Operator

The next question comes from Susan Maklari of Goldman Sachs. Please go ahead.

Susan MaklariGoldman Sachs — Analyst

Thank you. Good morning, everyone.

Martin P. ConnorChief Financial Officer

Good morning, Susan.

Douglas C. YearleyChairman and Chief Executive Officer

Hi, Susan.

Susan MaklariGoldman Sachs — Analyst

My first question is, can you talk a little bit about the StoryBook deal? What is the M&A pipeline looking like today? How are you thinking about the ability to get future deals done and maybe kind of what brought StoryBook to you and what helped you to get over the finish line with that?

Douglas C. YearleyChairman and Chief Executive Officer

Sure. StoryBook is a small, lower price homebuilder in Las Vegas. Incredibly efficient. Remarkably high margins for the price point of their homes. We started conversations with them pre-COVID. We then put those conversations on hold in the spring and summer of ’20 when we were all pretty scared by COVID, and we were able to keep the relationship moving and get the deal closed a few weeks ago. Five years ago, we wouldn’t have looked at StoryBook because we wouldn’t have gone down in price that way. Now, as we have — as we’re doing more and more affordable luxury, as we have acquired a couple of different affordable luxury price point builders, Sabal Homes an example in South Carolina; Coleman Homes an example in Boise. We’re learning from these builders that are super-efficient in their field construction methodologies. And so, while a small deal, it’s a good deal for us, not just for Vegas, but we think it continues to teach us to be better, lower-priced homebuilders.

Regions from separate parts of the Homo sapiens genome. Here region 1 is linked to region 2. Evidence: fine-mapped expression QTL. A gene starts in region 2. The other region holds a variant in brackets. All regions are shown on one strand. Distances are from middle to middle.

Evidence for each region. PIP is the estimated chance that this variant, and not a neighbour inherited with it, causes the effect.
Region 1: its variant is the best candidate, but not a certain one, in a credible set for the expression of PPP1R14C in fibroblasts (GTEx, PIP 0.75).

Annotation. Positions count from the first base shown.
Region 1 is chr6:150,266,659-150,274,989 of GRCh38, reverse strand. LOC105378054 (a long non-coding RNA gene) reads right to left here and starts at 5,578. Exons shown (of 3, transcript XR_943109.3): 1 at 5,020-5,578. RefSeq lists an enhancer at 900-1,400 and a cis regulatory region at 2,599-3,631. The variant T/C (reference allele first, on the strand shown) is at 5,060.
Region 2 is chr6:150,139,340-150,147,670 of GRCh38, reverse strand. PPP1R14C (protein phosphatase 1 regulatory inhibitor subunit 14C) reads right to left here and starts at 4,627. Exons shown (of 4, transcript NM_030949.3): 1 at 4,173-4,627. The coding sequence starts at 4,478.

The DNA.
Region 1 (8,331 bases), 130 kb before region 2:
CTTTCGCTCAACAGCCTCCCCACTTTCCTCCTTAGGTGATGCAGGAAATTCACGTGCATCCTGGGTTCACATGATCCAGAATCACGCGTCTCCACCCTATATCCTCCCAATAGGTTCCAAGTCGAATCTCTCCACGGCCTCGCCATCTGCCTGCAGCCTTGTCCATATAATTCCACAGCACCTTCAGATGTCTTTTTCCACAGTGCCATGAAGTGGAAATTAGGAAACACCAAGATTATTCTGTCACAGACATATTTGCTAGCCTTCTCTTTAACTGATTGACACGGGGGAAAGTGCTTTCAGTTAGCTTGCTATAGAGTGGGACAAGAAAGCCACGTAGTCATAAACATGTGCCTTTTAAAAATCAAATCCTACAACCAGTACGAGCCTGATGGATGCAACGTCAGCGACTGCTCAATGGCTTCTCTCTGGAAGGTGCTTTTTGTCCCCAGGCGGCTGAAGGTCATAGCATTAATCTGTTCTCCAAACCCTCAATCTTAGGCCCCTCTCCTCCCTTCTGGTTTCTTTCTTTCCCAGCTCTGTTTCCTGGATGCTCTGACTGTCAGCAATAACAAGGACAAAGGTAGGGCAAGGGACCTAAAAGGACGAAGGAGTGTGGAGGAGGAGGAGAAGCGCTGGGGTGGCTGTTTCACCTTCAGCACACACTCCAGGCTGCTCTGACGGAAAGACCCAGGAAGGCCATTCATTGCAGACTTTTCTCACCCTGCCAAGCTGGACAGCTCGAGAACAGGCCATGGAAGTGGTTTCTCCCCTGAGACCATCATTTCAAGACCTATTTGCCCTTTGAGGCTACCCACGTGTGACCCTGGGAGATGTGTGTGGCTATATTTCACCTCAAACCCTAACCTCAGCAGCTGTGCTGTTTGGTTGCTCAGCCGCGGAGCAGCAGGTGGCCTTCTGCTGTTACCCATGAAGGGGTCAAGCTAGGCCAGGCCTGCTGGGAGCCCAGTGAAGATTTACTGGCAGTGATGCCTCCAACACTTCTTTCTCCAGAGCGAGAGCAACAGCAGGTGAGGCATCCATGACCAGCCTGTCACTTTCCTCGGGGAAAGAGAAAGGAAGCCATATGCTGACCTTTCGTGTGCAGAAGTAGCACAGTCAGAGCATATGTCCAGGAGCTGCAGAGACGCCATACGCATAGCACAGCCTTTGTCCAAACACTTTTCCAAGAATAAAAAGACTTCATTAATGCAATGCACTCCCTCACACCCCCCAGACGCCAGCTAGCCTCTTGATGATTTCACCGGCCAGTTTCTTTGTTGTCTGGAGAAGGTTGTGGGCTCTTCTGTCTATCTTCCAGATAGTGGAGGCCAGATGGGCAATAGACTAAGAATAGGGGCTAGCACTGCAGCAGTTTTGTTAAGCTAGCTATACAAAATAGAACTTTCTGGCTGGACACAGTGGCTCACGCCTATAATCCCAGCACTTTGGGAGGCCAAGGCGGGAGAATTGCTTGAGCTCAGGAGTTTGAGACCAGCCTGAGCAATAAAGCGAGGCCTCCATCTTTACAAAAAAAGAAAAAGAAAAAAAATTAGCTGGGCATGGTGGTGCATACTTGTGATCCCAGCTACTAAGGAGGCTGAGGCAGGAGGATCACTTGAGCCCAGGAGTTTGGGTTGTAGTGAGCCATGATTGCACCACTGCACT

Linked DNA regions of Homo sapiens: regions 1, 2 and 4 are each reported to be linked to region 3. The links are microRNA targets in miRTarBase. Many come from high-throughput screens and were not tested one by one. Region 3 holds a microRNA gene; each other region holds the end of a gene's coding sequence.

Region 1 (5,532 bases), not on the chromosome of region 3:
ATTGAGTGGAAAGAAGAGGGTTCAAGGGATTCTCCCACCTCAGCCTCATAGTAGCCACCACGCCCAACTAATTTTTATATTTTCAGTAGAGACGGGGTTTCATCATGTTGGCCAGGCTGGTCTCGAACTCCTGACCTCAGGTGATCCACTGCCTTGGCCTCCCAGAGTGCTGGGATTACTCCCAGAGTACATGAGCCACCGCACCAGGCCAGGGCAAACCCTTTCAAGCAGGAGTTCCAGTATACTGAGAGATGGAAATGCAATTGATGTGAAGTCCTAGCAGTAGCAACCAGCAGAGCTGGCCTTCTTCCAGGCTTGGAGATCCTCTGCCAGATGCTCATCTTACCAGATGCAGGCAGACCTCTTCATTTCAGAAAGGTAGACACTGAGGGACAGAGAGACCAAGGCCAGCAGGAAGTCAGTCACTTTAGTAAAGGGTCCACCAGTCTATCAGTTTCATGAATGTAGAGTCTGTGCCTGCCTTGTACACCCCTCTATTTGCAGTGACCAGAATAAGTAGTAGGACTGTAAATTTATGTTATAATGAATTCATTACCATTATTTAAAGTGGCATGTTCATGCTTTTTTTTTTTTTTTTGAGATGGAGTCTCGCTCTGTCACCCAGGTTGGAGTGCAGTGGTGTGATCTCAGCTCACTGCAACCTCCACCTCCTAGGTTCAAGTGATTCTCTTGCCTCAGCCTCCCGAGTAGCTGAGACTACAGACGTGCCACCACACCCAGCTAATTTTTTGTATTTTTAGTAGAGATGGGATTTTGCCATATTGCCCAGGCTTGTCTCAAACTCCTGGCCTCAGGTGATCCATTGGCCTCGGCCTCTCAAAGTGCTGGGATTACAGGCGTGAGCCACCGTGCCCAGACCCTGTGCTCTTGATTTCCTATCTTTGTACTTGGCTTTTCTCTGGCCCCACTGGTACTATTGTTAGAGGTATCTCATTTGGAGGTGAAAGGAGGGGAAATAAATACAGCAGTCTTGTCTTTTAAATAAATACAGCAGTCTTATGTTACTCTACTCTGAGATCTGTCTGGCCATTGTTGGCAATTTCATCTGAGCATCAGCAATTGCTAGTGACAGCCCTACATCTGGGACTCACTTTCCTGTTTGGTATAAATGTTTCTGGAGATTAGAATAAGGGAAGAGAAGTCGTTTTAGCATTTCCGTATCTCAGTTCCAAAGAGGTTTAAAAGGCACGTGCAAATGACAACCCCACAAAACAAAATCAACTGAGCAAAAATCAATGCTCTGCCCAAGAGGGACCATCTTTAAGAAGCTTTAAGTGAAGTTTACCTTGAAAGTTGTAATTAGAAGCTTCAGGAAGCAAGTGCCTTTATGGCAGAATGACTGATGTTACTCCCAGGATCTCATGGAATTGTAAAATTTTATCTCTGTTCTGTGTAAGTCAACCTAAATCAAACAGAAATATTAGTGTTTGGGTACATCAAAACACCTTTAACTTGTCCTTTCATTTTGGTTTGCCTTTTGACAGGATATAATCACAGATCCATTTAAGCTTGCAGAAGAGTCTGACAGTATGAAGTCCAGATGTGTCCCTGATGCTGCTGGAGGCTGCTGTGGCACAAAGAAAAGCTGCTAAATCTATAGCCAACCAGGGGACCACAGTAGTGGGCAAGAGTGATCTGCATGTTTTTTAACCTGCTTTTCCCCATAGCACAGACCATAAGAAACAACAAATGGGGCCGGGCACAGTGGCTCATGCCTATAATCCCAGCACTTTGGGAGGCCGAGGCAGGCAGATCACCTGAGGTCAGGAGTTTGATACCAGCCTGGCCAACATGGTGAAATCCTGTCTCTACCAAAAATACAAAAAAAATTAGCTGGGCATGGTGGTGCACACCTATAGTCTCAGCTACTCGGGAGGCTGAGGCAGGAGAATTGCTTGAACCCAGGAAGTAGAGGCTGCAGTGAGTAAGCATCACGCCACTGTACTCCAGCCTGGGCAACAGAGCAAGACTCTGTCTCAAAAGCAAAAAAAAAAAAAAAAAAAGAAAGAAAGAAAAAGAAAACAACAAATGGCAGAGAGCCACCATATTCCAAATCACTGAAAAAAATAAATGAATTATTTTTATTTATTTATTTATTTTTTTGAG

In terms of deal flow, things are heating up quickly on the M&A front just with the smaller builders. I’m not — I’m not talking [Indecipherable] I’m talking, it just seems like there are more and more opportunities in markets throughout the country for the small local builder who has decided to take their terrific 2021 numbers and higher broker and hit the market. And so we’re nothing to talk about, but we’re active. Our M&A group is seeing more deal flow than they’ve seen in a long time.

Susan MaklariGoldman Sachs — Analyst

Okay. That’s great color. My follow-up question is on the SG&A. That obviously came in over 100 basis points lower than what we were expecting for this quarter. You guided it down a little bit more for the fourth quarter. Can you talk to what really drove those actions that you’ve been putting in place in terms of reducing the overhead to come through this quarter and the sustainability of that, especially as we look to fiscal ’22?

Martin P. ConnorChief Financial Officer

I think a lot of the initiatives there, Susan, are associated with a bit less marketing spend, better control on our model home costs, some reduction in commission expense that we are seeing, and then from a true overhead perspective, we are very tight on cost controls around the organization and here at corporate, and we think most of those things will be permanent. Our employee count dropped pretty significantly a year ago, and we are keeping a tight rein any additions to the employee count. The teams are doing great jobs with fewer people.

Susan MaklariGoldman Sachs — Analyst

Okay. Good. All right. Good luck with everything.

Douglas C. YearleyChairman and Chief Executive Officer

Thanks, Susan.

Operator

This concludes our question-and-answer session. I would like to turn the conference back over to Doug Yearley for any closing remarks.

Douglas C. YearleyChairman and Chief Executive Officer

Thanks, Andrea. Thanks, everyone, for listening and for your interest. Hope you have a safe and healthy and happy few final weeks of summer, and we look forward to speaking with you over the next few months and of course giving you more detailed updates on 2022 in December. Be well. Thanks.

Operator

[Operator Closing Remarks]